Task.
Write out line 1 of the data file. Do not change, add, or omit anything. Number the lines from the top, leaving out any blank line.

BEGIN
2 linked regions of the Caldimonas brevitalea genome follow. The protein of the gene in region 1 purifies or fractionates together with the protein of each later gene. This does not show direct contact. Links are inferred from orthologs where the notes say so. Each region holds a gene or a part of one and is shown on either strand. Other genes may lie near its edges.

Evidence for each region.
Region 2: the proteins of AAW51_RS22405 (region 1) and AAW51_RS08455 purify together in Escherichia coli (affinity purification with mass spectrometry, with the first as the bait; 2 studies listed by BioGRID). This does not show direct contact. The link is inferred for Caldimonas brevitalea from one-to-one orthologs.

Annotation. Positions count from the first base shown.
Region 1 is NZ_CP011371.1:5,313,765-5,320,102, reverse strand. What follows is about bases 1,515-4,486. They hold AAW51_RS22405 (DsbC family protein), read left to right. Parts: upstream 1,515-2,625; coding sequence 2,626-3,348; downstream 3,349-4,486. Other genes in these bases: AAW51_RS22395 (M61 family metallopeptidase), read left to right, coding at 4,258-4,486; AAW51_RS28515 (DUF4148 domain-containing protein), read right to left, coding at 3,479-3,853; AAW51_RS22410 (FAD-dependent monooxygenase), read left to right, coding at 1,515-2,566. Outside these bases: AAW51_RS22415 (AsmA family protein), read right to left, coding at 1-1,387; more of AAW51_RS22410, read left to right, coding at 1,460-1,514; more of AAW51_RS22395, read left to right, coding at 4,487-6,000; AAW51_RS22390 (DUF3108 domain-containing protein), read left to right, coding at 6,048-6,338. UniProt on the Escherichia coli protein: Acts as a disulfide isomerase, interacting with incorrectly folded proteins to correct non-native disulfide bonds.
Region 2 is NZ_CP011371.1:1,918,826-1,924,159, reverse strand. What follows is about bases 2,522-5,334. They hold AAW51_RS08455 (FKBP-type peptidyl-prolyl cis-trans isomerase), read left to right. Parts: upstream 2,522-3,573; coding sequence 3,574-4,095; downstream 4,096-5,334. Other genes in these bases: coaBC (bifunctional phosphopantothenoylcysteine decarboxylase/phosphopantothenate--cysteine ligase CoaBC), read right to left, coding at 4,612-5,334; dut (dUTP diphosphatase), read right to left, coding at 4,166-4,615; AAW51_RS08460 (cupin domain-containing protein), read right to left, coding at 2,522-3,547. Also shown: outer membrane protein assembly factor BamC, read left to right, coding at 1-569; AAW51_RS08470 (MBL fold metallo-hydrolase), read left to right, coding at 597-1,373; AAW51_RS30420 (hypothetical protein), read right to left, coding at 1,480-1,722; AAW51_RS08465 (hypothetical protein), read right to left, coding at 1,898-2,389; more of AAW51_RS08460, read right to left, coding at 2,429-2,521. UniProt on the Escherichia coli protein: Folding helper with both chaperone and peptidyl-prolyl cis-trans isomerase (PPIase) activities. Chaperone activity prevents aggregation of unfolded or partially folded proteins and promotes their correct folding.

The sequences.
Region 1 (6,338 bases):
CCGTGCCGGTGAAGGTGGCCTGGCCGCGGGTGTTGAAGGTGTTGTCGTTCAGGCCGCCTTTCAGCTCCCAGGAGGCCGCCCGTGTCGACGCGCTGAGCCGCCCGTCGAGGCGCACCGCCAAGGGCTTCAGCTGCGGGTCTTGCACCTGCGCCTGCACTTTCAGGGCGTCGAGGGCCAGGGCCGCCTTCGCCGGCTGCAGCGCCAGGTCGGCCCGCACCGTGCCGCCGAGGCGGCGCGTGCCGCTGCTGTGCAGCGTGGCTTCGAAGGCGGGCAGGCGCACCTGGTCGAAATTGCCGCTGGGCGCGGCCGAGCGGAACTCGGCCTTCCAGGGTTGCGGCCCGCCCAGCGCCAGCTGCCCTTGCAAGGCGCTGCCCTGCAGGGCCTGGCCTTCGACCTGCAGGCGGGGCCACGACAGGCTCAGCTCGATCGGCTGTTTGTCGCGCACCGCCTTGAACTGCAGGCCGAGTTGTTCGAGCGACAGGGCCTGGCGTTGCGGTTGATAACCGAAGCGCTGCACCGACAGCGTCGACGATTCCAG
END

2 linked regions of the Caldimonas brevitalea genome follow. The protein of the gene in region 1 purifies or fractionates together with the protein of each later gene. This does not show direct contact. Links are inferred from orthologs where the notes say so. Each region holds a gene or a part of one and is shown on either strand. Other genes may lie near its edges.